For example, if you’re the kind of person who wants to manage a property upgrade, you might be able to buy a cheaper property in order to renovate and thus increase its value.
The flip side of that coin though, is that subsale properties do not come with a defect liability period (DLP).
A defect liability period is basically a warranty that's provided for brand new properties
, where the developer is required to fix any defects in the unit within a given timeframe.
That means you'd need to pay close attention to even the smallest details when you visit, keeping an eye out for any common (and expensive) defects such as a water leakage.
Step 3 – The price comparison
By their nature, subsale homes tend to have more varieties in the price range compared to shiny new units stamped out in a tower block.
Subsale properties have obviously been lived in, which means wear and tear or upgrades can impact the final price. Don’t forget to factor in any renovation costs to your budget!
Trying to save money on a faded subsale home, but then paying twice as much in upgrade costs, is a bad trade-off that’s best avoided.
Your local real estate agent is a great resource to help guide price understanding. Someone with good market knowledge should have experience of the trends to help inform your decision-making process.
The secondary market also offers the added bonus of aiding your decision through real data (i.e. a history of previously transacted prices), rather than assumptions and projections.
Check out these great resources to gauge the local property market:
If you want to make extra sure, you can always have an independent valuation completed to confirm the value of a property with credited professionals.
The fact is, a subsale home is an established property, located within a matured neighbourhood, which means additional information at your fingertips which allows for added insight.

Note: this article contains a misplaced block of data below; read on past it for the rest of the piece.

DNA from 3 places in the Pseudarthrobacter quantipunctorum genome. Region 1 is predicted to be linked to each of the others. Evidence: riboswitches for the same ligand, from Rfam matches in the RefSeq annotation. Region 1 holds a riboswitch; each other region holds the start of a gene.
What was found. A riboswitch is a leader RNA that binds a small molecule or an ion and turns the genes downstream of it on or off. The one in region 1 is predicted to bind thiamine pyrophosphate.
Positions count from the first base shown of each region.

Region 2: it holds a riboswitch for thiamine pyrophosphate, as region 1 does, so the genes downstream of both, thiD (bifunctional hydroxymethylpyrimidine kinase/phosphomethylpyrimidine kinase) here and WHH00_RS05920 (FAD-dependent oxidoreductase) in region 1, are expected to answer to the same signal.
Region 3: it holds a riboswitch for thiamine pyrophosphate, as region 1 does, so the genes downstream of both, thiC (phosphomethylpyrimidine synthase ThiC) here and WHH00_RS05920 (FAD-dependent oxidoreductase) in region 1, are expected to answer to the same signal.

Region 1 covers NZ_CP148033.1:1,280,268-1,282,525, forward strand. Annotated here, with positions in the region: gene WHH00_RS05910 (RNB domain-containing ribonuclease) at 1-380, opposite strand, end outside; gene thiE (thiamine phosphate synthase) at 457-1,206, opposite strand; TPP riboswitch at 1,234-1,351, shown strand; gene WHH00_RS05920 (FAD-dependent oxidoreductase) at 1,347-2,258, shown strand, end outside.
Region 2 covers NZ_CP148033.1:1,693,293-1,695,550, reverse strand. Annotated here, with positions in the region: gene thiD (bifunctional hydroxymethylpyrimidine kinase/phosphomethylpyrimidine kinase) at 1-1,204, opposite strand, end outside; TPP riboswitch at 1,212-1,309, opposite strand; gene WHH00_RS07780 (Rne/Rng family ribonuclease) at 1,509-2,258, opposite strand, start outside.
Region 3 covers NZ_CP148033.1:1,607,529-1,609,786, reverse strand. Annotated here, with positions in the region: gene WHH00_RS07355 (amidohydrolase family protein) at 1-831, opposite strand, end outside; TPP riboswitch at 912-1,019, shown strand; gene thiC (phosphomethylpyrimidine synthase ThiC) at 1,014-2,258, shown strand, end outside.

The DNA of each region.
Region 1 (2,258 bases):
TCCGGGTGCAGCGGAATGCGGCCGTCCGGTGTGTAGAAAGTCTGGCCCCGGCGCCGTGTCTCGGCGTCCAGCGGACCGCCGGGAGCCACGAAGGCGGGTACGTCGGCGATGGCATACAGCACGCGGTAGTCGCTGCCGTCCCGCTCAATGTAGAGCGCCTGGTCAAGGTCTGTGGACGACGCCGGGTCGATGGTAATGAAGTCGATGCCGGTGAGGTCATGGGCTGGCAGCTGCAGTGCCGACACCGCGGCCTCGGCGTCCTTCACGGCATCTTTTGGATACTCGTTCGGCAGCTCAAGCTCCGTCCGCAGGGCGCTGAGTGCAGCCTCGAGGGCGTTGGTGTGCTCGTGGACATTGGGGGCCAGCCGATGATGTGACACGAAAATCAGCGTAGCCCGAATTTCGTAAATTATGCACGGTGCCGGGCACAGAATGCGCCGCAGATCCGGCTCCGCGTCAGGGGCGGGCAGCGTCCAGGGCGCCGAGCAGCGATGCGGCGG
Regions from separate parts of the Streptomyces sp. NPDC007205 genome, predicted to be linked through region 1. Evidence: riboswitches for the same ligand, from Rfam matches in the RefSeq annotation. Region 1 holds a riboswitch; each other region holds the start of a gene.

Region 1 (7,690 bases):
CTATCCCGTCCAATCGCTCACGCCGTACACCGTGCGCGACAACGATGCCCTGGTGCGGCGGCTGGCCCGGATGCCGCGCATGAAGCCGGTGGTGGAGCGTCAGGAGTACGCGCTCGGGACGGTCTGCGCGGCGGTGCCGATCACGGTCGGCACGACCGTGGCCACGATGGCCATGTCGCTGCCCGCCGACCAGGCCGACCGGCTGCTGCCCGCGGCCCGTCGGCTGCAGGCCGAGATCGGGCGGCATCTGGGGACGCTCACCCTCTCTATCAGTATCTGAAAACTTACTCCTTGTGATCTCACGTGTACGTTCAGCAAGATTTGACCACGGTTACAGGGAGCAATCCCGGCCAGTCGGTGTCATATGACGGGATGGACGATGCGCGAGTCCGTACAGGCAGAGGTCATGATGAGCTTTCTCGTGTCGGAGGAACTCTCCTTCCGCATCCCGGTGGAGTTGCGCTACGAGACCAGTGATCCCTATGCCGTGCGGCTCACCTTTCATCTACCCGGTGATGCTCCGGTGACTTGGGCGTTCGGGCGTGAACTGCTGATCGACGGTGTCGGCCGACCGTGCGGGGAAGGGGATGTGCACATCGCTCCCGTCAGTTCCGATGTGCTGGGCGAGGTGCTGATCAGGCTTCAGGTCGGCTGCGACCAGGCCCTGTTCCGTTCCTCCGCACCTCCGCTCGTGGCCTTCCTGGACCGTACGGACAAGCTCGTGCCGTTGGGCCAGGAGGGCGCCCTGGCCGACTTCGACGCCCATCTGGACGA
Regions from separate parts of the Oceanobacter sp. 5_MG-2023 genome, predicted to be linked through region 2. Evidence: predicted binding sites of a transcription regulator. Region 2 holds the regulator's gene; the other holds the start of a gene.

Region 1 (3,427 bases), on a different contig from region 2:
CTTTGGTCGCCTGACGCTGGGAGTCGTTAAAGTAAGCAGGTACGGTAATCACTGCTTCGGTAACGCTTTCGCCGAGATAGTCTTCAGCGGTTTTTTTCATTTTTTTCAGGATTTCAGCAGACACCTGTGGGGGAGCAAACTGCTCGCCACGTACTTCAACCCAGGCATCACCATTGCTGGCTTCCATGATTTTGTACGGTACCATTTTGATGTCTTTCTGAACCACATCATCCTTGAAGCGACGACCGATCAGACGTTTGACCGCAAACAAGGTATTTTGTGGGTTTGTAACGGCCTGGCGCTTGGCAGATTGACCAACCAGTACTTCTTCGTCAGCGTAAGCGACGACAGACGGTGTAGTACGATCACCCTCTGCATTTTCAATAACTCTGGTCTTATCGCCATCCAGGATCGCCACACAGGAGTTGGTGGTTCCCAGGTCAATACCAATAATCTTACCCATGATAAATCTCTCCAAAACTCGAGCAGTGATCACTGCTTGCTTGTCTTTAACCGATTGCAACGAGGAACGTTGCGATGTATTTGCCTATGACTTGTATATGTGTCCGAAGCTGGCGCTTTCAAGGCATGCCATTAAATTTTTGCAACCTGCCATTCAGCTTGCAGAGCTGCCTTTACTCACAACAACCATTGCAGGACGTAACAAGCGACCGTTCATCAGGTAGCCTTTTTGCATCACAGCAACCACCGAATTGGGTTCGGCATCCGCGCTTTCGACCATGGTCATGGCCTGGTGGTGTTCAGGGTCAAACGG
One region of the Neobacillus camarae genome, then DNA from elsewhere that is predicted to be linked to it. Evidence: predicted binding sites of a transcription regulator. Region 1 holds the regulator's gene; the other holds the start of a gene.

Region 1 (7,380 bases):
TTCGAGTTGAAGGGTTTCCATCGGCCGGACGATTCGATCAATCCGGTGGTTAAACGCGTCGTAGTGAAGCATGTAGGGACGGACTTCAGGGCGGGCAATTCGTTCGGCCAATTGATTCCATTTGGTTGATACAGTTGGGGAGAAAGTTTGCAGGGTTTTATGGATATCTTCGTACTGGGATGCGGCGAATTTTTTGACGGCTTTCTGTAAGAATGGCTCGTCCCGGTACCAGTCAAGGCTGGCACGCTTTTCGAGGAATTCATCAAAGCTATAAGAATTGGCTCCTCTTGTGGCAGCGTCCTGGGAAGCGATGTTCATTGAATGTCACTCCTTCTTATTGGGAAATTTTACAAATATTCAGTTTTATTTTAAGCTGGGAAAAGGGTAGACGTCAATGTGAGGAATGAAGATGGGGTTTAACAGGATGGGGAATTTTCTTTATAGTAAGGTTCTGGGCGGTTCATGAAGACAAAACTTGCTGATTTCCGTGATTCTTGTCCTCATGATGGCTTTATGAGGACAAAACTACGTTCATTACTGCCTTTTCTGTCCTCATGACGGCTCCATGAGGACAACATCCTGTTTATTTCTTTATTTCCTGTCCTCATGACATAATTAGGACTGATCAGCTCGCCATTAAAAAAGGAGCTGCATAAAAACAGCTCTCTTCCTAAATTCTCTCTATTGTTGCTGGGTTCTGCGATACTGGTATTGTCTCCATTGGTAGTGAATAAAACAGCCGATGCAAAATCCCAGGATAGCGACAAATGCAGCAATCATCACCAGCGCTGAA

That also means existing information for the bank to provide a more comprehensive valuation for any potential home loan application.
Subsale properties do come with a risk of owners pricing their units far higher than a real valuation would deliver.
So, it only makes sense that negotiation around the price tag and value is something you need to be careful about. Here are some valuation tactics to be aware of:
- Inflated price – Higher price tags (above loan value) can try and create the impression of a property worth more than it actually is.
- The ‘high-interest’ offers –Suggestions that lots of offers are on the table to bump up the price you pay.
- The ‘bargain price’ If the original price is inflated, it’s easy to pretend you’re offered a bargain/discount. Always assess against the true valuation report provided by an independent professional.
- The ‘uncertain valuation’ Some disreputable agents might reveal a valuation at a far higher price from a third-party. This can sometimes be a trick to bump up prices in an unethical way. Always compare against the bank's, and get multiple bank valuations if you want some certainty.
Step 4 – Time for financing
You need a lot of cash to buy a property! But don’t turn up with it in a suitcase. Instead, the best way to pay for your subsale property purchase is with a tried-and-tested home loan.
A home loan is a significant financial commitment, so making the right choice to fit your repayment capabilities is an essential element of getting the right financial deal on a home.
You should recognise that a bank will loan up to 90% of the total value of the home as they assess it.
For example, if you’re buying a house for RM500,000 that THEY think is worth only RM450,000, you’re only going to get 90% of their valuation = RM405,000.
That’s why a budget with a little more leeway can be crucial to sealing the deal (and preventing any future heart aches).